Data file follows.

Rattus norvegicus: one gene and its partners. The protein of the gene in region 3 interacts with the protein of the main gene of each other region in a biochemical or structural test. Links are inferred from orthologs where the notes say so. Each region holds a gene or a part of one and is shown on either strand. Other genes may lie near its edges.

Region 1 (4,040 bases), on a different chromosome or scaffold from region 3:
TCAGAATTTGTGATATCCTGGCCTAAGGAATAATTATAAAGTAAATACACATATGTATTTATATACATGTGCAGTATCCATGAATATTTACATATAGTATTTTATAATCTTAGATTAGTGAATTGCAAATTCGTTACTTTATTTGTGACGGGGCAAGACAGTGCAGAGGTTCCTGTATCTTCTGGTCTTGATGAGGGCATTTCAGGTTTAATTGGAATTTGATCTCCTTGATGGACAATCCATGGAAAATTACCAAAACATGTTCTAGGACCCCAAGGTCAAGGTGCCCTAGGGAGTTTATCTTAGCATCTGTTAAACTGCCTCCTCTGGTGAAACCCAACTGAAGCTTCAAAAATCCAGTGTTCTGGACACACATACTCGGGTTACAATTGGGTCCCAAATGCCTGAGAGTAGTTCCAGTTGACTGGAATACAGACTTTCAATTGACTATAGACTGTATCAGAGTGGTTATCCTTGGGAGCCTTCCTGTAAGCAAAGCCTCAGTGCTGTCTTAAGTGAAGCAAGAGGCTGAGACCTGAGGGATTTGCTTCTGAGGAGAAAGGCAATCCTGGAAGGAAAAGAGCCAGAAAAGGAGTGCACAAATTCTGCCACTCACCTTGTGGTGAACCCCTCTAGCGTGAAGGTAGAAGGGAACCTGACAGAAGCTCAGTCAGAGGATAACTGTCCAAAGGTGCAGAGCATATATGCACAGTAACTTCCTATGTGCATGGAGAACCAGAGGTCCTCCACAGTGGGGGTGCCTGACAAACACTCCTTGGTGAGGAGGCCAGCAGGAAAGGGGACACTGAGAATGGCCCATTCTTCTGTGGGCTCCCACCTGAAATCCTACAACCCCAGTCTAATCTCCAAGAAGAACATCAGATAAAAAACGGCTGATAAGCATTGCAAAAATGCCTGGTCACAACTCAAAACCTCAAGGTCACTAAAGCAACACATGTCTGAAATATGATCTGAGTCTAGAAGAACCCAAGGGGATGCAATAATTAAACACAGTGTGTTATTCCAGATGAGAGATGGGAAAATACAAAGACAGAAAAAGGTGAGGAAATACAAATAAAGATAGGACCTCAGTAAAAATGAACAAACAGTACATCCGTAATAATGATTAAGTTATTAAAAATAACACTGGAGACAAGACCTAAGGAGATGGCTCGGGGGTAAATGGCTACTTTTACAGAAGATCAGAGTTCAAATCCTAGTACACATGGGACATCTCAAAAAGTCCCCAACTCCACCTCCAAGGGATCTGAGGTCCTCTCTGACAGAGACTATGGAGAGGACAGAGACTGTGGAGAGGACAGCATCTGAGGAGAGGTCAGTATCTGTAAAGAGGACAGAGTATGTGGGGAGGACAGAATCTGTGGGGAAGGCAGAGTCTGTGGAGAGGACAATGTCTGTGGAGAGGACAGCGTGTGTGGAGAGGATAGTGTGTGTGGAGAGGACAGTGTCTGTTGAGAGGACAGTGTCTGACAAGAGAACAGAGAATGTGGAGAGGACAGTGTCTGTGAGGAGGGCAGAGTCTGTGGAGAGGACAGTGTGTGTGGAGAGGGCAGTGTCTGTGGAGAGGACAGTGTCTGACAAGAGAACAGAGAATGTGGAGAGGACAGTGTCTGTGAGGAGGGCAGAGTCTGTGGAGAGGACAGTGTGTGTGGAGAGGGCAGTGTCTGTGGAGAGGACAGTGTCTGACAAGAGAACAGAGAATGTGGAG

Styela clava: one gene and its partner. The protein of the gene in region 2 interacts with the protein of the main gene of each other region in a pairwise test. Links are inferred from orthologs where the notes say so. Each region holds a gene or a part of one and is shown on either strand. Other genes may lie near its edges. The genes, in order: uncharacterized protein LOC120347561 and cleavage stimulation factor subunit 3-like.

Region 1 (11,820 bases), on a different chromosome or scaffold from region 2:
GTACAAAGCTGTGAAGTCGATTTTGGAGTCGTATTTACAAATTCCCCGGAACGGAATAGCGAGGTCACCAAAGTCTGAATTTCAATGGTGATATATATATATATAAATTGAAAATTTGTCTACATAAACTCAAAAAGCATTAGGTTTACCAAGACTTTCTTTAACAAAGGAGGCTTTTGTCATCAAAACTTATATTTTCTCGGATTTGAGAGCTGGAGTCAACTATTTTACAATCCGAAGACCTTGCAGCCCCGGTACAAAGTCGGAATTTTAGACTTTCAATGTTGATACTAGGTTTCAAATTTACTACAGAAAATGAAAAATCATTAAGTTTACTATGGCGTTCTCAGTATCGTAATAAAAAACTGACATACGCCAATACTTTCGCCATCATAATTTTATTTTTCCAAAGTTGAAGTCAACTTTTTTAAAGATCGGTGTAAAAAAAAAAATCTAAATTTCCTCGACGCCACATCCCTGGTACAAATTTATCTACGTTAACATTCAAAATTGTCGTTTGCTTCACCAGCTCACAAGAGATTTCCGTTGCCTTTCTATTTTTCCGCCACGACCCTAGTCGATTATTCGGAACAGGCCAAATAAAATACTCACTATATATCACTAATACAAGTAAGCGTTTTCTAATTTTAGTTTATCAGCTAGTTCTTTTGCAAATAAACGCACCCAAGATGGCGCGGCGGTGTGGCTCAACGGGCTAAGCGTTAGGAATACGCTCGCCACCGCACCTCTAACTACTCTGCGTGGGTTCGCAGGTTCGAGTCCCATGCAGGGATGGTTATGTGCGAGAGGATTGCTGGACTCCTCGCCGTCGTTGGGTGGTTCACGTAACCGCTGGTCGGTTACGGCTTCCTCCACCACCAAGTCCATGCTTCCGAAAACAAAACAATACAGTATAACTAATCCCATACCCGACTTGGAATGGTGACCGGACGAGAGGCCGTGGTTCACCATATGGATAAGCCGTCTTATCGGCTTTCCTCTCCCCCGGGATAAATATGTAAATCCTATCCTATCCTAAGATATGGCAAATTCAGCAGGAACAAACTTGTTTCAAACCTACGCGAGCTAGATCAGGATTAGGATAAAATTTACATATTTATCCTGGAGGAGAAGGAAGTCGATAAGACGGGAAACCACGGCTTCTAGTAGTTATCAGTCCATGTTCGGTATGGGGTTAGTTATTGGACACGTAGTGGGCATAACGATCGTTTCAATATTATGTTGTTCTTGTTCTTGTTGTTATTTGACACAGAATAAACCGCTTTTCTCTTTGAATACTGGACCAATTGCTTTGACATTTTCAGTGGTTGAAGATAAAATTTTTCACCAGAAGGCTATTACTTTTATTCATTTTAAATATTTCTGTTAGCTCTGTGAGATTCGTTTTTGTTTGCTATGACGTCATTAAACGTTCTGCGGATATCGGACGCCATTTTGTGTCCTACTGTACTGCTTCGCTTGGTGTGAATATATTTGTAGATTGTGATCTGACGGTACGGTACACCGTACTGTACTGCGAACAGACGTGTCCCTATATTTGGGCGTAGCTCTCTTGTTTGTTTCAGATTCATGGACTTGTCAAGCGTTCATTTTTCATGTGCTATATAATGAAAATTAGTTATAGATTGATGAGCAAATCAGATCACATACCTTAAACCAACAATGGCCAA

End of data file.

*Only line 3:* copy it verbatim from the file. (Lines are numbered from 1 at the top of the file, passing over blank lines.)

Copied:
TCAGAATTTGTGATATCCTGGCCTAAGGAATAATTATAAAGTAAATACACATATGTATTTATATACATGTGCAGTATCCATGAATATTTACATATAGTATTTTATAATCTTAGATTAGTGAATTGCAAATTCGTTACTTTATTTGTGACGGGGCAAGACAGTGCAGAGGTTCCTGTATCTTCTGGTCTTGATGAGGGCATTTCAGGTTTAATTGGAATTTGATCTCCTTGATGGACAATCCATGGAAAATTACCAAAACATGTTCTAGGACCCCAAGGTCAAGGTGCCCTAGGGAGTTTATCTTAGCATCTGTTAAACTGCCTCCTCTGGTGAAACCCAACTGAAGCTTCAAAAATCCAGTGTTCTGGACACACATACTCGGGTTACAATTGGGTCCCAAATGCCTGAGAGTAGTTCCAGTTGACTGGAATACAGACTTTCAATTGACTATAGACTGTATCAGAGTGGTTATCCTTGGGAGCCTTCCTGTAAGCAAAGCCTCAGTGCTGTCTTAAGTGAAGCAAGAGGCTGAGACCTGAGGGATTTGCTTCTGAGGAGAAAGGCAATCCTGGAAGGAAAAGAGCCAGAAAAGGAGTGCACAAATTCTGCCACTCACCTTGTGGTGAACCCCTCTAGCGTGAAGGTAGAAGGGAACCTGACAGAAGCTCAGTCAGAGGATAACTGTCCAAAGGTGCAGAGCATATATGCACAGTAACTTCCTATGTGCATGGAGAACCAGAGGTCCTCCACAGTGGGGGTGCCTGACAAACACTCCTTGGTGAGGAGGCCAGCAGGAAAGGGGACACTGAGAATGGCCCATTCTTCTGTGGGCTCCCACCTGAAATCCTACAACCCCAGTCTAATCTCCAAGAAGAACATCAGATAAAAAACGGCTGATAAGCATTGCAAAAATGCCTGGTCACAACTCAAAACCTCAAGGTCACTAAAGCAACACATGTCTGAAATATGATCTGAGTCTAGAAGAACCCAAGGGGATGCAATAATTAAACACAGTGTGTTATTCCAGATGAGAGATGGGAAAATACAAAGACAGAAAAAGGTGAGGAAATACAAATAAAGATAGGACCTCAGTAAAAATGAACAAACAGTACATCCGTAATAATGATTAAGTTATTAAAAATAACACTGGAGACAAGACCTAAGGAGATGGCTCGGGGGTAAATGGCTACTTTTACAGAAGATCAGAGTTCAAATCCTAGTACACATGGGACATCTCAAAAAGTCCCCAACTCCACCTCCAAGGGATCTGAGGTCCTCTCTGACAGAGACTATGGAGAGGACAGAGACTGTGGAGAGGACAGCATCTGAGGAGAGGTCAGTATCTGTAAAGAGGACAGAGTATGTGGGGAGGACAGAATCTGTGGGGAAGGCAGAGTCTGTGGAGAGGACAATGTCTGTGGAGAGGACAGCGTGTGTGGAGAGGATAGTGTGTGTGGAGAGGACAGTGTCTGTTGAGAGGACAGTGTCTGACAAGAGAACAGAGAATGTGGAGAGGACAGTGTCTGTGAGGAGGGCAGAGTCTGTGGAGAGGACAGTGTGTGTGGAGAGGGCAGTGTCTGTGGAGAGGACAGTGTCTGACAAGAGAACAGAGAATGTGGAGAGGACAGTGTCTGTGAGGAGGGCAGAGTCTGTGGAGAGGACAGTGTGTGTGGAGAGGGCAGTGTCTGTGGAGAGGACAGTGTCTGACAAGAGAACAGAGAATGTGGAG